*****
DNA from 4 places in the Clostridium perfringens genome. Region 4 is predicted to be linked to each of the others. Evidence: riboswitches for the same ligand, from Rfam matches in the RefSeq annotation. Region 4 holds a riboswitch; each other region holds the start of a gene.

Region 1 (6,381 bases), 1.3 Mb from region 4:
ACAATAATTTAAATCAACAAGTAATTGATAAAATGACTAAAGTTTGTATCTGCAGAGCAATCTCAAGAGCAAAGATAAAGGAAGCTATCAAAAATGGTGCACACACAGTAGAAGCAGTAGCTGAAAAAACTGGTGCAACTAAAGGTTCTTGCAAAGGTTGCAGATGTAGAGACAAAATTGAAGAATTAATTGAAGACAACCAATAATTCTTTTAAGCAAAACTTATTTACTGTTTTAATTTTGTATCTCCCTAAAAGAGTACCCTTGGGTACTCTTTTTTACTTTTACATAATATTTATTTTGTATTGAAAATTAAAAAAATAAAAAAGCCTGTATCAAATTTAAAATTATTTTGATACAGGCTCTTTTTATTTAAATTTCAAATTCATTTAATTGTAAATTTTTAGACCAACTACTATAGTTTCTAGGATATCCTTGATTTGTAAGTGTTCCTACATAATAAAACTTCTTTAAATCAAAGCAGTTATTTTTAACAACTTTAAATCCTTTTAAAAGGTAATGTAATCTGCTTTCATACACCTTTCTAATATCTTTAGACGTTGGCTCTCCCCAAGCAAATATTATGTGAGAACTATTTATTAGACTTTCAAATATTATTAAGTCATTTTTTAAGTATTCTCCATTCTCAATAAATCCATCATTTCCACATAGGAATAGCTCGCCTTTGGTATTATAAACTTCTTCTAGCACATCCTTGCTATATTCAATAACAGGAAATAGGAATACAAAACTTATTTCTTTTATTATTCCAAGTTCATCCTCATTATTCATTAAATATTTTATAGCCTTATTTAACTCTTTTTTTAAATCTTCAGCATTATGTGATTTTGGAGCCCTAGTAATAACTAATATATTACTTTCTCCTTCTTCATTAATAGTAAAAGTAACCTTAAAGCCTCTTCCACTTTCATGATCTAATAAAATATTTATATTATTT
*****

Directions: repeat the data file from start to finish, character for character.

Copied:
DNA from 4 places in the Clostridium perfringens genome. Region 4 is predicted to be linked to each of the others. Evidence: riboswitches for the same ligand, from Rfam matches in the RefSeq annotation. Region 4 holds a riboswitch; each other region holds the start of a gene.

Region 1 (6,381 bases), 1.3 Mb from region 4:
ACAATAATTTAAATCAACAAGTAATTGATAAAATGACTAAAGTTTGTATCTGCAGAGCAATCTCAAGAGCAAAGATAAAGGAAGCTATCAAAAATGGTGCACACACAGTAGAAGCAGTAGCTGAAAAAACTGGTGCAACTAAAGGTTCTTGCAAAGGTTGCAGATGTAGAGACAAAATTGAAGAATTAATTGAAGACAACCAATAATTCTTTTAAGCAAAACTTATTTACTGTTTTAATTTTGTATCTCCCTAAAAGAGTACCCTTGGGTACTCTTTTTTACTTTTACATAATATTTATTTTGTATTGAAAATTAAAAAAATAAAAAAGCCTGTATCAAATTTAAAATTATTTTGATACAGGCTCTTTTTATTTAAATTTCAAATTCATTTAATTGTAAATTTTTAGACCAACTACTATAGTTTCTAGGATATCCTTGATTTGTAAGTGTTCCTACATAATAAAACTTCTTTAAATCAAAGCAGTTATTTTTAACAACTTTAAATCCTTTTAAAAGGTAATGTAATCTGCTTTCATACACCTTTCTAATATCTTTAGACGTTGGCTCTCCCCAAGCAAATATTATGTGAGAACTATTTATTAGACTTTCAAATATTATTAAGTCATTTTTTAAGTATTCTCCATTCTCAATAAATCCATCATTTCCACATAGGAATAGCTCGCCTTTGGTATTATAAACTTCTTCTAGCACATCCTTGCTATATTCAATAACAGGAAATAGGAATACAAAACTTATTTCTTTTATTATTCCAAGTTCATCCTCATTATTCATTAAATATTTTATAGCCTTATTTAACTCTTTTTTTAAATCTTCAGCATTATGTGATTTTGGAGCCCTAGTAATAACTAATATATTACTTTCTCCTTCTTCATTAATAGTAAAAGTAACCTTAAAGCCTCTTCCACTTTCATGATCTAATAAAATATTTATATTATTT